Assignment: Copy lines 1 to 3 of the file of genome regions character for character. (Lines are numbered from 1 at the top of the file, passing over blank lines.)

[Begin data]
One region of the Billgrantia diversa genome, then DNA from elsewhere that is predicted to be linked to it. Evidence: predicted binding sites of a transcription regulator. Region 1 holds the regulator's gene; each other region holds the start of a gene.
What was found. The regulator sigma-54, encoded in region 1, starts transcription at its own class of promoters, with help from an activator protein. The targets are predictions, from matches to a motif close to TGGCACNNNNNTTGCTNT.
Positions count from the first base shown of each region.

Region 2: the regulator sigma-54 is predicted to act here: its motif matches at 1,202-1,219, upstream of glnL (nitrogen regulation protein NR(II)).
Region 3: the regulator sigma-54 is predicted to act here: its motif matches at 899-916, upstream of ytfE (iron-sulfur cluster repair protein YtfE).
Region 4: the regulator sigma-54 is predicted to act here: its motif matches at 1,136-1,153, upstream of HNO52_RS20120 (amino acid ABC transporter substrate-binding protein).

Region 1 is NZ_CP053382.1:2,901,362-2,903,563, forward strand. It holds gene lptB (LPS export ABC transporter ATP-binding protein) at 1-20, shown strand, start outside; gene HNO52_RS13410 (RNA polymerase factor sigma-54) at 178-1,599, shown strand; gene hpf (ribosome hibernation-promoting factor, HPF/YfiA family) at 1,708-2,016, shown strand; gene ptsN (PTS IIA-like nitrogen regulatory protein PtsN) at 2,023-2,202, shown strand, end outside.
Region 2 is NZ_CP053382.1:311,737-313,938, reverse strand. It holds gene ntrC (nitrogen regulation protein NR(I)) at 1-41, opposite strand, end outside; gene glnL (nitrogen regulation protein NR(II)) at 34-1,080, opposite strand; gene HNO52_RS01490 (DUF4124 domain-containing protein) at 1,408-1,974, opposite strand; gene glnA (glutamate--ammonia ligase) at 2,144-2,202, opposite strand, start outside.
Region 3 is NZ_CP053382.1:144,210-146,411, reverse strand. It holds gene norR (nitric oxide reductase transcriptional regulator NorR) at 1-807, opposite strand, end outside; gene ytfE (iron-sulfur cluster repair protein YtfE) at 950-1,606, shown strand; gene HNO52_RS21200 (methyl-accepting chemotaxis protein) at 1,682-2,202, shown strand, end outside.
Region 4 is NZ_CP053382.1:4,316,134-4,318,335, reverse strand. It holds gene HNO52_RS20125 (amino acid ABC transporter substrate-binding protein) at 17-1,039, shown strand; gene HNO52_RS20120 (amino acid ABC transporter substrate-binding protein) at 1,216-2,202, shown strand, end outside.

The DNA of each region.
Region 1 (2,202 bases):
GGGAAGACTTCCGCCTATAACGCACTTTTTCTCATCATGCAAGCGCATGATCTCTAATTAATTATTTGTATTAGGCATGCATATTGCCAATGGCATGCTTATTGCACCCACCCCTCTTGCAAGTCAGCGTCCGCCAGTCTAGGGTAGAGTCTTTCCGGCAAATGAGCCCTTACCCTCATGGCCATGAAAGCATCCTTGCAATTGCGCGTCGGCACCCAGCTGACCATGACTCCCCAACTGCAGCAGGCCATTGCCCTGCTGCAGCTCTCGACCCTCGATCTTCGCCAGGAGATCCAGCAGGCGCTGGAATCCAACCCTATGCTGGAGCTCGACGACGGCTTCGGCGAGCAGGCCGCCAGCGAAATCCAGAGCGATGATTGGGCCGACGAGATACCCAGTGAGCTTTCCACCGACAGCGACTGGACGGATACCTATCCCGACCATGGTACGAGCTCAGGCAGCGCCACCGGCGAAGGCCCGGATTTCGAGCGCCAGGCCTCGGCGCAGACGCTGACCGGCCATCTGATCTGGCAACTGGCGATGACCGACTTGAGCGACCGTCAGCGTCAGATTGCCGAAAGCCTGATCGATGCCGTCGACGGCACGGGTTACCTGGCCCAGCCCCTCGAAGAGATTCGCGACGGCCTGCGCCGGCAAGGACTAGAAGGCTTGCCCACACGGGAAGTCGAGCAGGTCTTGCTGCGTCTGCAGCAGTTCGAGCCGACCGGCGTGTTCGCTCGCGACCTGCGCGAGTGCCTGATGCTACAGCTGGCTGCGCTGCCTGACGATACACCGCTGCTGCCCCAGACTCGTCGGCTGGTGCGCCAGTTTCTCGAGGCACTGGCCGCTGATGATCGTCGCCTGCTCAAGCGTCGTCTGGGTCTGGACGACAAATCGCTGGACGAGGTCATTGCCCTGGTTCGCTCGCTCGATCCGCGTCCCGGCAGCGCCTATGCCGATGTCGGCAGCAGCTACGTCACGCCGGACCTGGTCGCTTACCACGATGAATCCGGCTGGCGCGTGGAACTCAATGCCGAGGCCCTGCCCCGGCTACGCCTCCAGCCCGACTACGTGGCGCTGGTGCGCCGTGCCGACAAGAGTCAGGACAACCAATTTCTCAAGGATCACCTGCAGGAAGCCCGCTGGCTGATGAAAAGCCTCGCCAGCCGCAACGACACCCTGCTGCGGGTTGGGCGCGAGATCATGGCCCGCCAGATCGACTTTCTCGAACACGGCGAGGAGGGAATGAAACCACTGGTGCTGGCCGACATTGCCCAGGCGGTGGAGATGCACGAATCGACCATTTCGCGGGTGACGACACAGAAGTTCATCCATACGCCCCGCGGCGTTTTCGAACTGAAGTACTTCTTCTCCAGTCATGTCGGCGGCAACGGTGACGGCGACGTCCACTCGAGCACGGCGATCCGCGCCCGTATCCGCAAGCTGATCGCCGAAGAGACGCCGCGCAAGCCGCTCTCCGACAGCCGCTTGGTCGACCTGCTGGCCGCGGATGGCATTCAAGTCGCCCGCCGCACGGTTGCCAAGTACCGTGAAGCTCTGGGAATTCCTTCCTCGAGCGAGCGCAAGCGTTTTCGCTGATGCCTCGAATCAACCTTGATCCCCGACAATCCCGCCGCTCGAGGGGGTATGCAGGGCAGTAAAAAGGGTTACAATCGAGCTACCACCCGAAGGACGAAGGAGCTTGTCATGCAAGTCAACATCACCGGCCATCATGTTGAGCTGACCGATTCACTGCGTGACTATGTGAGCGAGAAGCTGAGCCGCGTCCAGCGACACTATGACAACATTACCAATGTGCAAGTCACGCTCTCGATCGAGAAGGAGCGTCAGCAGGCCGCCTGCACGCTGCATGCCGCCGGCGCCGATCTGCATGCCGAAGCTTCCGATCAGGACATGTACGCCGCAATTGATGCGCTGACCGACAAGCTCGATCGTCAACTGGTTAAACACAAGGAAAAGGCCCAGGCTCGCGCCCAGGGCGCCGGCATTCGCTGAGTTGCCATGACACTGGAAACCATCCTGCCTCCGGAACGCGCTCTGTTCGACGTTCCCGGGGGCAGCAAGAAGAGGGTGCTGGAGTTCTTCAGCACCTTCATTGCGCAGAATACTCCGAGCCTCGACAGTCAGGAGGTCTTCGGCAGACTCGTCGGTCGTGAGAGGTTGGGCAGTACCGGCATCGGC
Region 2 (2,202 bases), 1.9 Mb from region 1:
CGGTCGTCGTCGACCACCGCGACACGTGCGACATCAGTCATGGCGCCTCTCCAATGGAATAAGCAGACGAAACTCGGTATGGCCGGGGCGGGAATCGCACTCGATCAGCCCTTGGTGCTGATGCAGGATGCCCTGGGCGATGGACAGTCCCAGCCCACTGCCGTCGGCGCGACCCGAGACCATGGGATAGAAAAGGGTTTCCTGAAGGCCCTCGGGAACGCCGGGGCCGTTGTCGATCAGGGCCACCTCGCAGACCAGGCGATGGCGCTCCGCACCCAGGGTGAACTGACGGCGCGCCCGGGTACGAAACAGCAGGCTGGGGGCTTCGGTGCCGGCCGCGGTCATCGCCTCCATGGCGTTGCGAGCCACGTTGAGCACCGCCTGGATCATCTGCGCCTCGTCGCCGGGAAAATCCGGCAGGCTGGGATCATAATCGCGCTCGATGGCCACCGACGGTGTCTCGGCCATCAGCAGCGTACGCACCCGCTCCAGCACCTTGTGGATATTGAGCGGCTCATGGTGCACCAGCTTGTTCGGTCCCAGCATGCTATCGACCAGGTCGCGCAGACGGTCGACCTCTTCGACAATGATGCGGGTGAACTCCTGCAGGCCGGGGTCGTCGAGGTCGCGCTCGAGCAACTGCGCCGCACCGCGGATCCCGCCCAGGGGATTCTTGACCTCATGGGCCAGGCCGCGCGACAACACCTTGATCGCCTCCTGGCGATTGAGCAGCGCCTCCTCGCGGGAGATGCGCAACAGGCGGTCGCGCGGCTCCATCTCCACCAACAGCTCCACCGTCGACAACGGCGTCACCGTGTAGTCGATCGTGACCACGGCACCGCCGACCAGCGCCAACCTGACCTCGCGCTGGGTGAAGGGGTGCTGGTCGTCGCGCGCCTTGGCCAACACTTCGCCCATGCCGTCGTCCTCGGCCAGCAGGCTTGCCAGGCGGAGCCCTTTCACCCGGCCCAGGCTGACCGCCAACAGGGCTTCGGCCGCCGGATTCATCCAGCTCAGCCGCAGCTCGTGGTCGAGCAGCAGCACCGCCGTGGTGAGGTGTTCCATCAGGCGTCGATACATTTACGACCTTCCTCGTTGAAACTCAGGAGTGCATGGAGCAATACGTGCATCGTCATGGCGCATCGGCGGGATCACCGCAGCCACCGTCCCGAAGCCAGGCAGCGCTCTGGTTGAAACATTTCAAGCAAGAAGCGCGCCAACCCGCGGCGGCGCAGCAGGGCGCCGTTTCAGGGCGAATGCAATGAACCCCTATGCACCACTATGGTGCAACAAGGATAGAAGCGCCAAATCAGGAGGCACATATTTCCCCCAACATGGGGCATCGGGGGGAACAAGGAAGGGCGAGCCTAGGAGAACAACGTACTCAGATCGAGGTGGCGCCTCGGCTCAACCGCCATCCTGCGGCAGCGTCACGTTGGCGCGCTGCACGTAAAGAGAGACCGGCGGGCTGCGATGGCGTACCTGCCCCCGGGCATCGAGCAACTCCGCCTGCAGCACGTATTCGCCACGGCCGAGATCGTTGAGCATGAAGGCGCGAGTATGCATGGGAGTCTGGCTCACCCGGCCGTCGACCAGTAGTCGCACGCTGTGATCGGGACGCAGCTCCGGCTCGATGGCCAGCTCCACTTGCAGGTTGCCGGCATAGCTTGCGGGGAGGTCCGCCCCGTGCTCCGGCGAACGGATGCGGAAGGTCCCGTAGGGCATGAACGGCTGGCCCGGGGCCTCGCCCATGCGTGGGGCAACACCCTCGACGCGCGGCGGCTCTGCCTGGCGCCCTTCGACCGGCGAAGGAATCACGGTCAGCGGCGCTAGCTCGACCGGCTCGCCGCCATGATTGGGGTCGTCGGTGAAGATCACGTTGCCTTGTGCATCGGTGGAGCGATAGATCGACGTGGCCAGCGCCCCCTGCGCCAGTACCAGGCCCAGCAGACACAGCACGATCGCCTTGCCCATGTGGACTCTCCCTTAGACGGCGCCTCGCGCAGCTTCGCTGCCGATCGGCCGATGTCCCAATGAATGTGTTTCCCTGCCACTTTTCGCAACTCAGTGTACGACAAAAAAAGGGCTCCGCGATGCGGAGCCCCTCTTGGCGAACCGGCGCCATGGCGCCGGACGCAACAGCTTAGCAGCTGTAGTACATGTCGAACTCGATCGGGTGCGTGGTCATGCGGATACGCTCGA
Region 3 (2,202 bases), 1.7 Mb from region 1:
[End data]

One region of the Billgrantia diversa genome, then DNA from elsewhere that is predicted to be linked to it. Evidence: predicted binding sites of a transcription regulator. Region 1 holds the regulator's gene; each other region holds the start of a gene.
What was found. The regulator sigma-54, encoded in region 1, starts transcription at its own class of promoters, with help from an activator protein. The targets are predictions, from matches to a motif close to TGGCACNNNNNTTGCTNT.
Positions count from the first base shown of each region.